At the online Black Hat USA 2020 conference today, researchers from the Unit 42 arm of Palo Alto Networks disclosed how they had enabled malicious code to escape from a Kata Container runtime environment that makes use of lightweight virtual machines to isolate workloads.
In theory, if a cyberattack breaks out of the container it should still be confined to the virtual machine. However, Unit 42 researchers demonstrated multiple ways they were able to compromise both the Kata Container runtime and the underlying host. Several cloud service providers rely on Kata Containers, which were developed under the auspices of the OpenStack Foundation, to isolate container workloads.
Yuval Avrahami, senior staff researcher for Unit 42, says the techniques the researchers employed to break out of Kata Containers have already been remediated in collaboration with the Kata Container community.
Avrahami says the fact that Unit 42 researchers were able to find multiple ways to break out of a Kata Container shows IT teams should not assume that platforms that essentially create sandboxes to isolate containers are sufficient to ensure the security.
Interest in lighter-weight approaches to securing containers is rising as an alternative to legacy virtual machines. There is a clear need for lightweight virtual machine platforms to isolate containers in organizations as an alternative to legacy virtual machines that were designed primarily to run guest operating systems that host monolithic applications. Containers, in contrast, only require a lightweight virtual machine to isolate one container workload from another.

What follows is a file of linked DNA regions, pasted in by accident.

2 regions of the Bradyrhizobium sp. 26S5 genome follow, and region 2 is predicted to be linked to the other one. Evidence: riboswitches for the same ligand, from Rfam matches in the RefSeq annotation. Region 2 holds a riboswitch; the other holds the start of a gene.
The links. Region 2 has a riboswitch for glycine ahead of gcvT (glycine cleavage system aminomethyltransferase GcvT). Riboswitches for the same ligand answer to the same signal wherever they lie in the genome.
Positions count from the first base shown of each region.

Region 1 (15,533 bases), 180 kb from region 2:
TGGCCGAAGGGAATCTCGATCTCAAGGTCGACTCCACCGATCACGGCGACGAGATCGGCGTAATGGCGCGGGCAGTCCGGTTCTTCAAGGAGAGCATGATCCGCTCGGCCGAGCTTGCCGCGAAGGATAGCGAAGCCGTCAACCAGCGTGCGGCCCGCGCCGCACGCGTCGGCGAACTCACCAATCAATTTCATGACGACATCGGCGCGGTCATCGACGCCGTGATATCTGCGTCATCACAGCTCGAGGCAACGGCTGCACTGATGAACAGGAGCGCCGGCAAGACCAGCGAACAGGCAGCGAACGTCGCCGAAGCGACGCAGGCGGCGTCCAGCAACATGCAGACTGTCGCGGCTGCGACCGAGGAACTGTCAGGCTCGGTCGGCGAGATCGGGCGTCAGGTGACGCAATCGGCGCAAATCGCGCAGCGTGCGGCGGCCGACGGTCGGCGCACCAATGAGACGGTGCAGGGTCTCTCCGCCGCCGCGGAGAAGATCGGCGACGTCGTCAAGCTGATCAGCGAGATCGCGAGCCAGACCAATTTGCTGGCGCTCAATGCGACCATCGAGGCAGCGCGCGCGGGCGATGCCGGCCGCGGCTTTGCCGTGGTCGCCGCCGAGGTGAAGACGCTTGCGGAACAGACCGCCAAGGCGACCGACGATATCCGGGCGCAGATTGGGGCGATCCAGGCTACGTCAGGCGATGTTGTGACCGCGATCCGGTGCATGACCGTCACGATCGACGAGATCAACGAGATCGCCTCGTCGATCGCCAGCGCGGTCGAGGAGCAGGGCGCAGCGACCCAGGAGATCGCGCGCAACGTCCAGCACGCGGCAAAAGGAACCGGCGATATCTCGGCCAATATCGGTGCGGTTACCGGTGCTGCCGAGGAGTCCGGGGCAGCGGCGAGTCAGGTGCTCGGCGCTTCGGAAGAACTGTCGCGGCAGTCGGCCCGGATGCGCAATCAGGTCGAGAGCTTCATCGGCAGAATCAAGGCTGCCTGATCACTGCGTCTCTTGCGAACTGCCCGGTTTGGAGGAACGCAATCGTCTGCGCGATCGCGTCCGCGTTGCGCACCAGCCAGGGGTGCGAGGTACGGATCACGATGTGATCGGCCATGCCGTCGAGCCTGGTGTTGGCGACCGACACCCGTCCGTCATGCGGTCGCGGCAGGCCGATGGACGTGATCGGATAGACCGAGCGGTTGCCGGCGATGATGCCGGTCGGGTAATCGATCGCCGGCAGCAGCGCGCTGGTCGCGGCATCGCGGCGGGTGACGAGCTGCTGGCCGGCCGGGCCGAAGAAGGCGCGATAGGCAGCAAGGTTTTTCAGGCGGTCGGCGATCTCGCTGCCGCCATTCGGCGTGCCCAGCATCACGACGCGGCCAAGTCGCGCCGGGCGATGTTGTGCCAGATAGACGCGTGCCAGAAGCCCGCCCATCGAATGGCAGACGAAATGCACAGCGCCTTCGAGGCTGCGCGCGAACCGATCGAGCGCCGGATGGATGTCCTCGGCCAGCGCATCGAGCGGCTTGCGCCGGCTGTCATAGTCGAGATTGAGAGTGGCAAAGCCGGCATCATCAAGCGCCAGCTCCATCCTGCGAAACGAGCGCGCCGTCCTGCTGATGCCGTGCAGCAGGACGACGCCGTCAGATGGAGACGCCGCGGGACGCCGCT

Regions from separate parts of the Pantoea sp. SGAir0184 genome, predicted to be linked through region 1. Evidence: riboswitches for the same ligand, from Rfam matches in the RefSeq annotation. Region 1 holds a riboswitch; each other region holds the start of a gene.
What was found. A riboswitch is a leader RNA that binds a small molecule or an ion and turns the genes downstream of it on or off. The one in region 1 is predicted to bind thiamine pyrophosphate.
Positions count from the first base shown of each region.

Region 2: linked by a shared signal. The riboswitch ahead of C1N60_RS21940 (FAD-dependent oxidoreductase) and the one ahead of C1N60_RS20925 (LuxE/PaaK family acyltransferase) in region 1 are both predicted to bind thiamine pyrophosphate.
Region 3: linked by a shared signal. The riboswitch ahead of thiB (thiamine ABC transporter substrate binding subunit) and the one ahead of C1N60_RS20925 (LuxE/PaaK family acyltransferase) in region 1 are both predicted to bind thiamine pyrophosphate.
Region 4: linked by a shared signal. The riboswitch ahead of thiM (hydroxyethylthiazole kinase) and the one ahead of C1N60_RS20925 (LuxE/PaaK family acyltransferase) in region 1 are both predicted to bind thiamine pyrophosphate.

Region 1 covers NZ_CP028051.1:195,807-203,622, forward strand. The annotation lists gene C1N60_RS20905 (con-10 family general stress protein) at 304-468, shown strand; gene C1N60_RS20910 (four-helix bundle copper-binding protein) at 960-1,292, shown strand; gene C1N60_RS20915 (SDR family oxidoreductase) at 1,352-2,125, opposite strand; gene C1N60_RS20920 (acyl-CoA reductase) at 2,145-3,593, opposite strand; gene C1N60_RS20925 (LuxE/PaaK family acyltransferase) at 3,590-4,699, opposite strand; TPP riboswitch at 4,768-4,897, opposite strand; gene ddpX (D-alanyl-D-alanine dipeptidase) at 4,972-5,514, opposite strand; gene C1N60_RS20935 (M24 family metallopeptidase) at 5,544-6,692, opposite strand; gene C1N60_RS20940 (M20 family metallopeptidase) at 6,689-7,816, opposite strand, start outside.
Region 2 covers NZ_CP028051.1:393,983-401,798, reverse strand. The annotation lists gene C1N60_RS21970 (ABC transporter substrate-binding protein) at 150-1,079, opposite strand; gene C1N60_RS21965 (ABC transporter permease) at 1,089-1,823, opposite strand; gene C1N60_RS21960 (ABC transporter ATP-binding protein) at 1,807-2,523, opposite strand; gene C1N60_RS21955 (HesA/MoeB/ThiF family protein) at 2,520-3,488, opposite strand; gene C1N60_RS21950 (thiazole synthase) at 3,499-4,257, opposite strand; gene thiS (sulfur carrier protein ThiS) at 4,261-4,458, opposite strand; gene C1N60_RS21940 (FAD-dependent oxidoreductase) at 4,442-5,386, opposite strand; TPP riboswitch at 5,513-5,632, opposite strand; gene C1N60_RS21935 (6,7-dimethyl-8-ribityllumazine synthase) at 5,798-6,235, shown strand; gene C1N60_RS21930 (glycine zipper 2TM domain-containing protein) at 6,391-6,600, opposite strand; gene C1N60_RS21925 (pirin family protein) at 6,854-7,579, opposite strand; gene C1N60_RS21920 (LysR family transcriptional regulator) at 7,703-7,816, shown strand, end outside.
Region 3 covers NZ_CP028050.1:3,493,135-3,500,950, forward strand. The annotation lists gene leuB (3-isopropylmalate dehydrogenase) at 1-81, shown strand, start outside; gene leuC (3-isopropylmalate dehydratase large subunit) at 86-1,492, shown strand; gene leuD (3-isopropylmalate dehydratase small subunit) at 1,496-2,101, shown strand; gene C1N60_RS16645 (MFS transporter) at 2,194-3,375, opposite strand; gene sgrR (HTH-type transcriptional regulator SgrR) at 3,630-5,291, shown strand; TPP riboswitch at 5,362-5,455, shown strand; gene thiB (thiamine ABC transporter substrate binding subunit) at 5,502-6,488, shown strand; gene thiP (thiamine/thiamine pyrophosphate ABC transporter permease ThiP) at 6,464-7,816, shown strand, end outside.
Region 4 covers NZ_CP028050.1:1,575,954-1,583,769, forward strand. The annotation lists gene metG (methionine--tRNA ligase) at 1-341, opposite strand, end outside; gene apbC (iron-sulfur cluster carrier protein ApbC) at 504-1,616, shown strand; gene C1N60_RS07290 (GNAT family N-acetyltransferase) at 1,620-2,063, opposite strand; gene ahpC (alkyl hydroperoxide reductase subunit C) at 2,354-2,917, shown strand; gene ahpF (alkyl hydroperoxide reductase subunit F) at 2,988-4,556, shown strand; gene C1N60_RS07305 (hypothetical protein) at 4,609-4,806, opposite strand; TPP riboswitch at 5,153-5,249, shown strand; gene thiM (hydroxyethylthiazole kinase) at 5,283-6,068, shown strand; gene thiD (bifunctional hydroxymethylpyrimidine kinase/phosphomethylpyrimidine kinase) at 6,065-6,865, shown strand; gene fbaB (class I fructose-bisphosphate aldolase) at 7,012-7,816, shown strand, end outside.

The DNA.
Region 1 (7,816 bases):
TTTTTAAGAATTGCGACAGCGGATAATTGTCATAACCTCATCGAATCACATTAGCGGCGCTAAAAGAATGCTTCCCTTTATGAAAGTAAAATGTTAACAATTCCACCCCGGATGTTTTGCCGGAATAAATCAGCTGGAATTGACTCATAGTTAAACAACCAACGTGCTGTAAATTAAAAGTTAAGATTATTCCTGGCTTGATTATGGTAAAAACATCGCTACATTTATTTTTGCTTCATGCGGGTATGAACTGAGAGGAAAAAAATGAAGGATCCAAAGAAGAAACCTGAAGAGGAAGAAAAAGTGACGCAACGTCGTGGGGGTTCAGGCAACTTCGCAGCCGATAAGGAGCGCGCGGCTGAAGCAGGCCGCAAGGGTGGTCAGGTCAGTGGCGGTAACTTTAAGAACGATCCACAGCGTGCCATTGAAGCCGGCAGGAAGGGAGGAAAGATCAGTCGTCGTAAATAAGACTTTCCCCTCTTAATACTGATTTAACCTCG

The overall adoption of lightweight virtual machines is still in its infancy. However, as IT teams explore alternatives to both commercial virtual machines from VMware that need to be licensed or open source virtual machines that consume too much infrastructure, the debate over how to best secure containers is intensifying.
In theory, applications built using containers are more secure because it is easier to rip and replace containers that might be compromised by malicious code. The issue is developers might pull compromised containers from a repository that they assume are safe. That malicious code then could compromise a container host unless layers of additional security are employed to ensure malware doesn’t move laterally across the IT environment, says Avrahami.
Unit 42 researchers last week disclosed how a known cybersecurity flaw could potentially be employed to take over an entire cluster when running an older version of Kubernetes.
As is often the case with any emerging platform, container security concerns are running high. The number of containers being deployed in IT environments is accelerating rapidly. However, many organizations still don’t understand all the cybersecurity implications.
It’s not apparent to what degree any of these vulnerabilities actually might have been exploited. However, hackers working on behalf of various nation-states have the skills required to exploit emerging container platforms. We don’t yet know if any of them already discovered these or any other issues before cybersecurity researchers disclosed them.